Issues caused by Split and Joint Custody on Guideline Support Calculations
Throughout our many years of practice appearing before the Support Magistrates in the
Family Courts located in Westchester County (including White Plains, NY, Yonkers, NY
and New Rochelle, NY), and the surrounding counties, one of the recurring
questions that we are asked by clients is, "How will my
Child Custody Order affect my
Child Support case?"
In order to answer that question, it is important to recognize that the
Child Support Standards Act (CSSA), which is used to
calculate child support and is often referred to as the "guidelines", assumes that all
of the children between a set of parents reside primarily with one of
the parents (typically described as the "custodial parent").
The problem arises when there is Split Custody (where at least one child
resides with each parent) or Joint Custody (where, in this context, the
child or children reside with each parent roughly the same amount of time).
The New York Family Courts treat each circumstance differently when calculating
child support obligations in accordance with the CSSA.
How Split Custody is dealt with in Westchester and the Surrounding Counties
In Split Custody situations, the CSSA may be applied using the statutory
provisions set forth therein. The only difference is that there is an
additional step that was approved by the Appellate Divsion, Third Department
in case of
Riseley v. Riseley. In that case, the Court determined than each parent should be the deemed
the custodial parent for those children residing with them. Then the CSSA
provisions are applied to each household separately, calculating the respective
guideline amounts and statutory percentages. Then, the results of each
calculation are compared against each other with the smaller obligation
being subtracted from the greater one, thereby determining the net obligation
that one parent will have to pay the other.
In any event, the Court will still have discretion under the statute to
use its authority to declare an amount unjust or inappropriate and fix
a more appropriate award.
The Affect of Equal Time in Joint Custody Cases upon Child Support
In the context of this discussion, one must remember that by simply using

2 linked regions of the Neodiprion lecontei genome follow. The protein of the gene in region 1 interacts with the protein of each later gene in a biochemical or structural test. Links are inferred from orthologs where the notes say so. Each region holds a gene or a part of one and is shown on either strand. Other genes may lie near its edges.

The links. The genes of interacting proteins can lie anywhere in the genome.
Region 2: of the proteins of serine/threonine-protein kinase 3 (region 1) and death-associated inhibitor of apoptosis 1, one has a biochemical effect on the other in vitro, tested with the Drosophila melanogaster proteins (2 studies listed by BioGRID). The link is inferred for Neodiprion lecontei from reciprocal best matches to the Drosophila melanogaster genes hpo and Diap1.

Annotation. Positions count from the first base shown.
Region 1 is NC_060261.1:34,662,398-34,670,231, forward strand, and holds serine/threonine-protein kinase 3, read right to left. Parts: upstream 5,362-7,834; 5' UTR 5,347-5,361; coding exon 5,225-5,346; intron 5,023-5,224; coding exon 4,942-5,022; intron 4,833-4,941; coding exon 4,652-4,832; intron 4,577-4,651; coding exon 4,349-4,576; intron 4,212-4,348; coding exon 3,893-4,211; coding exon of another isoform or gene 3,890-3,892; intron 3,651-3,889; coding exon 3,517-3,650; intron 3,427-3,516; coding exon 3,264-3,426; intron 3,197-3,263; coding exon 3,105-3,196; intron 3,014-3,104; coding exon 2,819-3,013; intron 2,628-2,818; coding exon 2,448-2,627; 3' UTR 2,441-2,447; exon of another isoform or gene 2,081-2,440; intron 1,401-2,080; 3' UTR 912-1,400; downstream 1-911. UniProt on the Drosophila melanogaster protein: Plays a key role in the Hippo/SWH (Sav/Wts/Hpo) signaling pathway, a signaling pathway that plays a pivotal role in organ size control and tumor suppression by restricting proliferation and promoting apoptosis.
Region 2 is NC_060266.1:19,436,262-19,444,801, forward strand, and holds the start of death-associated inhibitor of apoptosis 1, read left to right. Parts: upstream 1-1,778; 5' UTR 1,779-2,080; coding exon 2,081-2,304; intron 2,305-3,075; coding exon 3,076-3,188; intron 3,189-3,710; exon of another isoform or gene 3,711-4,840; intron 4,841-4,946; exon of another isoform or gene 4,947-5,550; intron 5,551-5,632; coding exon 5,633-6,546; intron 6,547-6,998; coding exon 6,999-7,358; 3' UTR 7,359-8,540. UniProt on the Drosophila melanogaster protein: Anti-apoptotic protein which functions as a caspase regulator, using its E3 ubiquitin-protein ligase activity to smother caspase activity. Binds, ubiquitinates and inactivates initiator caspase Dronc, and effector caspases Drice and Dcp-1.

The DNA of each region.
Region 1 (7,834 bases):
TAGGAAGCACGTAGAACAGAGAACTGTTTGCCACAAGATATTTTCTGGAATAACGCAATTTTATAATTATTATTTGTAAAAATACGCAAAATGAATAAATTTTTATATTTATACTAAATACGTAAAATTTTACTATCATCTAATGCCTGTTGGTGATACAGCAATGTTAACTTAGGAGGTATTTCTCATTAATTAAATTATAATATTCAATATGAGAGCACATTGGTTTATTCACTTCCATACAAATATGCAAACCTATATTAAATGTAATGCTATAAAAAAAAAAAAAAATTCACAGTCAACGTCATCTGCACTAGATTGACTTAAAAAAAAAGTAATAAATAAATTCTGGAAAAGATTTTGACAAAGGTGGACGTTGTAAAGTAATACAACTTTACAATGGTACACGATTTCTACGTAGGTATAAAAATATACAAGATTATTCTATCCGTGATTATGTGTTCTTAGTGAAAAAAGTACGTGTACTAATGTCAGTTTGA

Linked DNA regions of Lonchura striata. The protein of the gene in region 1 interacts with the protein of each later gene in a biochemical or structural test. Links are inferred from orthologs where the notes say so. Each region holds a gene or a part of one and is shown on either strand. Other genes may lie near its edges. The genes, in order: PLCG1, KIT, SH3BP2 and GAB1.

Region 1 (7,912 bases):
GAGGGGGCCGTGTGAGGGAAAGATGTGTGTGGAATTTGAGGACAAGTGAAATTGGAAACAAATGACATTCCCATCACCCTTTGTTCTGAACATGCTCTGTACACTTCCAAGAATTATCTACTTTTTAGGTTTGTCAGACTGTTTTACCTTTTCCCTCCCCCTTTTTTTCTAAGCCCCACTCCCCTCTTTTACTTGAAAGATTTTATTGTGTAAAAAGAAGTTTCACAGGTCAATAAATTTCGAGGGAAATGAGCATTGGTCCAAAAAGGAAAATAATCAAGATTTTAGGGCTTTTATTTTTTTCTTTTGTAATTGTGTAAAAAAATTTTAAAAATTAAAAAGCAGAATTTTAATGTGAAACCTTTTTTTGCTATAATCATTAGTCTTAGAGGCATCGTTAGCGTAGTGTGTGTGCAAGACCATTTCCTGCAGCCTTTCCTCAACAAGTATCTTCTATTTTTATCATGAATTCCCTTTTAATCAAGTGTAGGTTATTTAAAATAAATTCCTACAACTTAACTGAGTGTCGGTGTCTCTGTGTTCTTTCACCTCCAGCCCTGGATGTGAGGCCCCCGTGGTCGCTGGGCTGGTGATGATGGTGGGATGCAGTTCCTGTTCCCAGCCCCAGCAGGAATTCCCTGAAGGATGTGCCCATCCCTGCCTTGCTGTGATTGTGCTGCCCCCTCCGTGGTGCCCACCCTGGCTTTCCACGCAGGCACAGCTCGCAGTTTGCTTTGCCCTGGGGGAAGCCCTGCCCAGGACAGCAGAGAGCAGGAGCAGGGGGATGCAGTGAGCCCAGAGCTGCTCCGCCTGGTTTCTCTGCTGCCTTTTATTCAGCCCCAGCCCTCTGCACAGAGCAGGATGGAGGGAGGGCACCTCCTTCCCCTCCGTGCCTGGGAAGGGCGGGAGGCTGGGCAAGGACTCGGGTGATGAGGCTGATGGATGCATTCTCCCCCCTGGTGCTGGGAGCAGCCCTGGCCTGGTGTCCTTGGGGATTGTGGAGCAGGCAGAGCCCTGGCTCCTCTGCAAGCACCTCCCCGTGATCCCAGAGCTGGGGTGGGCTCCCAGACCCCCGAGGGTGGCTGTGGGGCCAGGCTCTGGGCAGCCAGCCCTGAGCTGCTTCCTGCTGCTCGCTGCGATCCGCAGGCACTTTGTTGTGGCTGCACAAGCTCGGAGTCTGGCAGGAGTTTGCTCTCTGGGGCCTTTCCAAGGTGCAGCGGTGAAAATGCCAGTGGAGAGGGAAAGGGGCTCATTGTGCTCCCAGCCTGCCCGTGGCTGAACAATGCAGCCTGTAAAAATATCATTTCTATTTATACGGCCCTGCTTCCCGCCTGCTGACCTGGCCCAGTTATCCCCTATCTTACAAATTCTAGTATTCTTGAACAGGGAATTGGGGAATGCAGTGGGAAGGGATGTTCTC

the term "Joint Custody" it does not necessarily remove child
support calculations from the CSSA. In fact, when we refer to Joint Custody,
we are usually defining the term in terms of legal decision making. The
sharing of legal decision between the parents would have no impact upon
the need for or amount of support.
That said, there are situations where children reside roughly the same
amount of time with each parent. When this occurs, the parents are providing
basic support for the child during the time the child is with them and
if the incomes of the parents are substantially similar, then a reasonable
conclusion is that child support would not have to be paid.
In situations where one parent has a greater income or resources than the
other parent, the parent with lesser income or resources may have a difficult
time maintaining the lifestyle that the children enjoy while with the
more affluent parent. Unfortunately, there is no standard method employed
in making support calculations in such circumstances. Historically, the
Courts have (1) calculated child support using the CSSA guidelines by
assuming that each parent had custody and then ordering the difference
in the sums; (2) determined the children's reasonable needs and then
apportion financial responsibility between the parents in proportion to
their respective incomes; or (3) fixing child support in accordance with
the guidelines and then using the statutory factors to evaluate whether
or not the amount is unjust or inappropriate, thereby allowing the Court
to deviate either upwards or downwards to arrive at an appropriate amount.
What to do if you are seeking Child Support or are obligated to pay Child Support
Since child support begins to accrue at the time a petition or action is
filed, it is important that you have the assistance of an experienced
Family Law Child Support lawyer, who is knowledgeable in the how child support is calculated and how different
cases are treated in the different Family Courts throughout Westchester
County (including White Plains, NY, Yonkers, NY and New Rochelle, NY),
as soon as possible.
To get immediate assistance and to find out how your finances and rights
should be protected,
Riebling, Proto & Sachs, LLP for a free consultation. Not understanding the process and your rights
may result in incorrect calculations and improper child support orders.